Bulgaria’s raucous home crowd was not enough today as Canada won the 3-2 (25-19, 25-14, 21-25, 19-25, 15-10) battle in both teams’ final match of the 2018 FIVB World Championship.
Canada takes second its pool in this second round – with the U.S. dominating and Bulgaria and Iran coming third and fourth respectively. Only the top team, and the next two best finishers over the four pools in round two advance to the final six (now set as USA, Brazil, Italy, Serbia, Russia and Poland).
Canada finishes ranked seventh (out of 24 teams) – tied with Belgium.
In today’s contest, it looked like Canada was going to make a clean sweep after the first two sets, but buoyed by some adjustments on the court and the enthusiastic crowd, the Bulgarians came back to win the next two sets. However, Canada regrouped to cleanly win the tie-break.
Despite coming on the court only late in the second set, Bulgarian Nikolay Uchikov finished with 20 points to lead all scorers. Gordon Perrin accounted for 18 of Canada’s points; following by Nick Hoag with 15 and Lucas Van Berkel with 13.
“We knew it would be a fun game and a great atmosphere; as we saw tonight, it was fantastic. I’m happy Bulgaria was able to play well in the end because it made for a better match for everybody,” said Canada’s captain Gord Perrin.
Overall, Canada had five wins and three losses in two rounds of play.
“We lost against three teams who were favourites to win the tournament (Brazil, France and the as yet unbeaten U.S.), “ said Stephane Antiga, Canada’s head coach,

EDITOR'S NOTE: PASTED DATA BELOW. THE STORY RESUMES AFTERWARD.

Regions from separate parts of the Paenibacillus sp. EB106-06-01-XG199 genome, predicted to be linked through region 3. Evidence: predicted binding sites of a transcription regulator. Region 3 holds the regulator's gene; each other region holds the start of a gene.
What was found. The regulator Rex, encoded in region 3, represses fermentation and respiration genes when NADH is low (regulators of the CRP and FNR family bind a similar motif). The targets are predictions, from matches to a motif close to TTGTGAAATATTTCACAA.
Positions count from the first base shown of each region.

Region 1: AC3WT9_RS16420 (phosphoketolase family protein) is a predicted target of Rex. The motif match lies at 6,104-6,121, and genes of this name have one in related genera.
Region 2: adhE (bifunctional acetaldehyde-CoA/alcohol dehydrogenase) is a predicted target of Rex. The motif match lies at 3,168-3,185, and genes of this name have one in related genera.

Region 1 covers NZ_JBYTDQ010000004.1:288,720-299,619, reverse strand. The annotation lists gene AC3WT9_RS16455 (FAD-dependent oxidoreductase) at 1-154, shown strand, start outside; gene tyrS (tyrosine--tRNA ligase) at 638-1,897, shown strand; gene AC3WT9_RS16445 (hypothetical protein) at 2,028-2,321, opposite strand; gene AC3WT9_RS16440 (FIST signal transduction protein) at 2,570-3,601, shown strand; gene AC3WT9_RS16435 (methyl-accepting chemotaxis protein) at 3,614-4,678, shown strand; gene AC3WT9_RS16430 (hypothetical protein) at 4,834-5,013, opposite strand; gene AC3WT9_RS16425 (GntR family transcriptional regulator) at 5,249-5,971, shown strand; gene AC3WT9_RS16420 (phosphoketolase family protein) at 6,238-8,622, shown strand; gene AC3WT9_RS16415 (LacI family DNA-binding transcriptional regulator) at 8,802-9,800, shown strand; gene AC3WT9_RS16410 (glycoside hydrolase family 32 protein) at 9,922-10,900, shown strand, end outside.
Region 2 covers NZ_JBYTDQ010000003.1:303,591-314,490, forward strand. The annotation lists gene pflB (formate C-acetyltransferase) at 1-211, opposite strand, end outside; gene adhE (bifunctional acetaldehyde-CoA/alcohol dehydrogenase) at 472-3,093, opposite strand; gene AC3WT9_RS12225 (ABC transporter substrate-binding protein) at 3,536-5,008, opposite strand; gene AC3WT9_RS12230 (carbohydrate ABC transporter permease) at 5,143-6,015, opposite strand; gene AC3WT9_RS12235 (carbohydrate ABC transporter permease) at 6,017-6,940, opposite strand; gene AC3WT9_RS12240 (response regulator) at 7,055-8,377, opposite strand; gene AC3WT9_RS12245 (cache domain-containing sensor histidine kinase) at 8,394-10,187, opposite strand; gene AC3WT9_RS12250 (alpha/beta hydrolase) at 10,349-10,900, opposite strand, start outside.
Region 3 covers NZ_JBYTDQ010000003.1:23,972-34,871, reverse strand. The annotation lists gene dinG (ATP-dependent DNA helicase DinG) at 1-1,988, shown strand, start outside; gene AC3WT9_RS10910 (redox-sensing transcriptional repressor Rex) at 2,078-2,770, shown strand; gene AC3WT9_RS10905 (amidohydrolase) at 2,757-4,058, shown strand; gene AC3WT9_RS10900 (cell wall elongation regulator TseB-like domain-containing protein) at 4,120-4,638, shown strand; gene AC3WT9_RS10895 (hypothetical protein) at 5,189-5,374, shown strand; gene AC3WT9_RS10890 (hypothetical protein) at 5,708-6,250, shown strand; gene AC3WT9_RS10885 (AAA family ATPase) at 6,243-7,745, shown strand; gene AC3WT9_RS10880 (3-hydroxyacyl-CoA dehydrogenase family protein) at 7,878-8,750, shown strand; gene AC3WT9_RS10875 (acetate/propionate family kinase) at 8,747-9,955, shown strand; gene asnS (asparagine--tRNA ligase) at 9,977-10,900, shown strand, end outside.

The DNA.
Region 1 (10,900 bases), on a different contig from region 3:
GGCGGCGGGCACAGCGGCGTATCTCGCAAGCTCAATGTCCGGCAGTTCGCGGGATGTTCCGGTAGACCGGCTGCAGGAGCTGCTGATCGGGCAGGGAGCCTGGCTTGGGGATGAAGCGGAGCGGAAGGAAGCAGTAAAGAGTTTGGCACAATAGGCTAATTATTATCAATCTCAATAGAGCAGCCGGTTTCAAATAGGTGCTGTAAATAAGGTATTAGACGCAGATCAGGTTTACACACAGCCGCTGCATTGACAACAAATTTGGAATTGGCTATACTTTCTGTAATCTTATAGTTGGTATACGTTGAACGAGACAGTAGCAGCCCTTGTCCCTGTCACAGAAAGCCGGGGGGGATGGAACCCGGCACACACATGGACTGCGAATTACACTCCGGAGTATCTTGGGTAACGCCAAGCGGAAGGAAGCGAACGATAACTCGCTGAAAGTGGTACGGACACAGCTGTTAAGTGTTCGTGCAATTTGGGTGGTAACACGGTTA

“We won against some good teams – Iran, the host team Bulgaria and we stayed close with Brazil and France, despite losing. That’s satisfying, but we wanted more because we know that we can win against the big teams and we did it during Nations League. …
Now it will be time to analyze and compare team Canada to the best in the world. We still have some work to do to be able to consistent at the highest level. We can beat any team, but not consistently. If I have to mention one element it would be serving – I was impressed with the U.S., and looking at teams such as Russia and Italy, that is what they are doing much better than us.”
Antiga was impressed by the whole team effort, and that setter Jay Blankenau endured the full tournament as T.J. Sanders was not able to play due to injury.
“I will always say I want to play better, but the team played well around me,” said Jay Blankenau, “The team’s performance was good – our left sides were amazing and our middles were blocking like crazy. Everyone had energy for the long tournament, which is difficult because sometimes your hopes are fading, but we pushed through to the end and we were rewarded with the win.”
Concluded veteran Perrin: “Unfortunately we had a time there where we didn’t win a game (against Brazil, France and the U.S.), it’s tough – we give a lot to play for this team and to fall short of our goals is difficult, but I’m happy the team rallied together and played well. That’s all we can do, and the rest is up to the volleyball gods.”
#1 TJ Sanders, London, ON
#2 Gord Perrin, Creston, BC
#3 Steven Marshall, Abbotsford, BC
#4 Nicholas Hoag, Sherbrooke, QC
#5 Lucas Van Berkel, Edmonton, AB
#7 Stephen Maar, Aurora, ON
#8 Jay Blankenau, Sherwood Park, AB
#9 Jason DeRocco, Winnipeg, MB
#10 Sharone Vernon-Evans, Scarborough, ON
#11 Daniel Jansen VanDoorn, Langley, BC
#16 Ryan Sclater, Port Coquitlam, BC
#17 Graham Vigrass, Calgary, AB
#18 Blair Bann, Edmonton, AB
#20 Arthur Szwarc, Toronto, ON
Head coach: Stephane Antiga
Assistant coach: Dan Lewis
Team manager: Julien Boucher
Therapists: Melissa Healy, Luc Campbell
Statistician: Lionel Bonnaure